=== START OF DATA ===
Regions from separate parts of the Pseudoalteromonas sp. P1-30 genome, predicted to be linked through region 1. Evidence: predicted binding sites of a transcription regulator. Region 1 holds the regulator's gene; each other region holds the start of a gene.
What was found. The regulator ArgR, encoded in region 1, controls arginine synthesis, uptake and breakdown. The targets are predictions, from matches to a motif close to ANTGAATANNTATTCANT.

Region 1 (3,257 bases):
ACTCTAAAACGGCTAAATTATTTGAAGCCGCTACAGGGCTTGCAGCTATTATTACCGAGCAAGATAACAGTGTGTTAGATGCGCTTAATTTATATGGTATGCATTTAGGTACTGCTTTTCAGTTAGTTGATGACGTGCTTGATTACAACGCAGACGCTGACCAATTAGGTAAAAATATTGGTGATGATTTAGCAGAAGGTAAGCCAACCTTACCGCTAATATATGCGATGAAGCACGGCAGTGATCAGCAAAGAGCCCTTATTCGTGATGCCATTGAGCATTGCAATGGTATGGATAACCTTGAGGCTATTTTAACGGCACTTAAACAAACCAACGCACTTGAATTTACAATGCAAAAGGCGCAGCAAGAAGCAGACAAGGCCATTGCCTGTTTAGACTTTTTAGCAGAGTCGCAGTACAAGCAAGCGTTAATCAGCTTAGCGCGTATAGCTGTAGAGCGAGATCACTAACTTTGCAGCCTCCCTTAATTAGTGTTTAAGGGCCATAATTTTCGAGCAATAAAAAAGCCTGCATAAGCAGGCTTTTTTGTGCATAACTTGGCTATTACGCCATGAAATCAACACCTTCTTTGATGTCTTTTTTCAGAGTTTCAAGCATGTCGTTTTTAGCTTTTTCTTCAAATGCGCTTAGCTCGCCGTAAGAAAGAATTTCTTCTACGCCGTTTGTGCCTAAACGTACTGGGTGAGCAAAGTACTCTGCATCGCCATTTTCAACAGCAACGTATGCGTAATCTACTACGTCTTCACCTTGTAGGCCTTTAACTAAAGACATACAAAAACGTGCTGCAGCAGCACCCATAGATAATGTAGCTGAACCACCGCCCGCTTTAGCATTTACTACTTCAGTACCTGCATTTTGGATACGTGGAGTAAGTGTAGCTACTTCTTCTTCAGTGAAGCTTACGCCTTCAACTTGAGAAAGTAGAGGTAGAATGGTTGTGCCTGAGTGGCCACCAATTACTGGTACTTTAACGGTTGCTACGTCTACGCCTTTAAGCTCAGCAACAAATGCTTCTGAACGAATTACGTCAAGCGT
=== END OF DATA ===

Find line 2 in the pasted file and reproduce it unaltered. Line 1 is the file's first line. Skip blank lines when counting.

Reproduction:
What was found. The regulator ArgR, encoded in region 1, controls arginine synthesis, uptake and breakdown. The targets are predictions, from matches to a motif close to ANTGAATANNTATTCANT.